The pact involves 62 major fashion companies striving to use sustainable cotton, cut out single-use plastics, and align their businesses with the Paris climate pact to address global warming.

Now Polman wants to convene similar agreements in the food and land sector, tourism and travel, technology and finance, saying these companies had the biggest impact on the UN’s global goals to address inequality and climate change.

He was optimistic an agreement was achievable fairly quickly in the food industry, where he is already well connected as chairman of the Food and Land Use Coalition.

“They all want to be part of it ... six months from now we’ll have a substantial group in the food sector,” he said.

Polman said leaving Unilever had actually given him greater influence to change things for the better.

“As a CEO you had shackles around your legs,” said Polman, who has taken a leading role on a powerful list of bodies including chair of the International Chamber of Commerce.

With global challenges growing, governments could not be relied on, he said, adding that chief executives were starting to step up with bolder initiatives.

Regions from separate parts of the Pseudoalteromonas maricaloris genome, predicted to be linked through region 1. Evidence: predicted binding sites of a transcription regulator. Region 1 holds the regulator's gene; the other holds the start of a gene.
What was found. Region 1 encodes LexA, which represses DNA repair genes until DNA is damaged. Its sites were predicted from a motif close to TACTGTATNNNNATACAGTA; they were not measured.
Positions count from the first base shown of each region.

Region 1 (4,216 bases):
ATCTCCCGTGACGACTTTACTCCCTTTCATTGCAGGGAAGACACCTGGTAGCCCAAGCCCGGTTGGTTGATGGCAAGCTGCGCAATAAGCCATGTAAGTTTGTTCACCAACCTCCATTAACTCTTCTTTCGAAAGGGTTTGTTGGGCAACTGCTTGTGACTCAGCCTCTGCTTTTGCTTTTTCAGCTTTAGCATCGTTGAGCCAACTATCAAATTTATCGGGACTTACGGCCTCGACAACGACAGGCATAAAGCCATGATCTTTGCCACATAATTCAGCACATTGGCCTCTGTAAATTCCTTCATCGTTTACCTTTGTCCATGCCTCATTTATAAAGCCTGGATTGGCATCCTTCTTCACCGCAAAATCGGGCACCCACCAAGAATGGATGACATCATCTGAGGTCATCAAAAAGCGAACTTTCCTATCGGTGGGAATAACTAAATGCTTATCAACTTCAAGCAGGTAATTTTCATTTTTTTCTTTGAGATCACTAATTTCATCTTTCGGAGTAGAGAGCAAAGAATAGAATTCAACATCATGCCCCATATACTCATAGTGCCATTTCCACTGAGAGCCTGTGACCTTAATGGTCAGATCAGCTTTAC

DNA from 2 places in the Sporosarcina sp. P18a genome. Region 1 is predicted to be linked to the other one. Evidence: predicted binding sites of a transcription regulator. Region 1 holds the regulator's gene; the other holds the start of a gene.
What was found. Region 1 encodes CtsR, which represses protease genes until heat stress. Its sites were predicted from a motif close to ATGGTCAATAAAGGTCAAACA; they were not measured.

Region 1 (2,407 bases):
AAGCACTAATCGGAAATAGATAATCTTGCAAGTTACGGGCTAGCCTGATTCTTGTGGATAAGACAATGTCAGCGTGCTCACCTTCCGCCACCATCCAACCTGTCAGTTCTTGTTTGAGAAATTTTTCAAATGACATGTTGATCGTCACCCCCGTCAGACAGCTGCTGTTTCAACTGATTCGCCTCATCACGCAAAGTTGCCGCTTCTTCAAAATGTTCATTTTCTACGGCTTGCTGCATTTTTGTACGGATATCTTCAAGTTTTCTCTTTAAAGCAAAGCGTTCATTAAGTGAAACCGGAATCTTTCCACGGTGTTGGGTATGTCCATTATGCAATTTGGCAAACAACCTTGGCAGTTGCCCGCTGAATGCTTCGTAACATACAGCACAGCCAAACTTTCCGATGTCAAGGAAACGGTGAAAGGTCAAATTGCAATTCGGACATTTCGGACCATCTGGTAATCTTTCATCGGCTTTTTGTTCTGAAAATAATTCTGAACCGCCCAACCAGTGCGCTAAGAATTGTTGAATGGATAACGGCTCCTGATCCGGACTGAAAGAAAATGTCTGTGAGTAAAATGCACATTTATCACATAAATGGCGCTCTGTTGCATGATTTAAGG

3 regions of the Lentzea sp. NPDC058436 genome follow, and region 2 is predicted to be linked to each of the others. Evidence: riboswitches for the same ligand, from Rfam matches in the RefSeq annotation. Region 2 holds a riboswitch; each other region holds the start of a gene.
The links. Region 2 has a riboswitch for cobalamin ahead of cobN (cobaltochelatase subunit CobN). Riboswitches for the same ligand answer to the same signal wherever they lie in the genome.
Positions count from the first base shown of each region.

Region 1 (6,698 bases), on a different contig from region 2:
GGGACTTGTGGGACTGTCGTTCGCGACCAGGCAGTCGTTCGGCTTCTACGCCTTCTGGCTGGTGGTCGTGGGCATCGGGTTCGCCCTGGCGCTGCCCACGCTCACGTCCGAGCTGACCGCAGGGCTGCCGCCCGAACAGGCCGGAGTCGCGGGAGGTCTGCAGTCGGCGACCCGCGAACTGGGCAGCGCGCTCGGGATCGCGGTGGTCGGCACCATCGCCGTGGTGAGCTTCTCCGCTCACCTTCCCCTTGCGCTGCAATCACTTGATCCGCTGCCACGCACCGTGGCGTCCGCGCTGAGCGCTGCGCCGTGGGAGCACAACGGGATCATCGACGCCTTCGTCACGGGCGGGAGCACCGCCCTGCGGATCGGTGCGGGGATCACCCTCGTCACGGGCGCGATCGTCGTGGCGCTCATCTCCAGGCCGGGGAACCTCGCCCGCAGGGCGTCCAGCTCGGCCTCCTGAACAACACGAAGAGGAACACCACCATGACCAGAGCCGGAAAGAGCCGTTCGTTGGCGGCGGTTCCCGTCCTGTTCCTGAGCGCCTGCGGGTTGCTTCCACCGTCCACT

He cited Microsoft’s pledge to go carbon-negative by 2050 by removing carbon it has emitted over the past 45 years, and asset manager BlackRock saying it will stop investing in companies with a “high sustainability-related risk.”

“Things are happening at a faster pace than perhaps people think, but the multilateral process is difficult,” he said.

He pointed to disappointment over the recent COP25 climate talks, deforestation rising in Brazil under President Jair Bolsonaro, the US administration quitting the Paris pact, and the Australian government’s reaction over bushfires and climate change.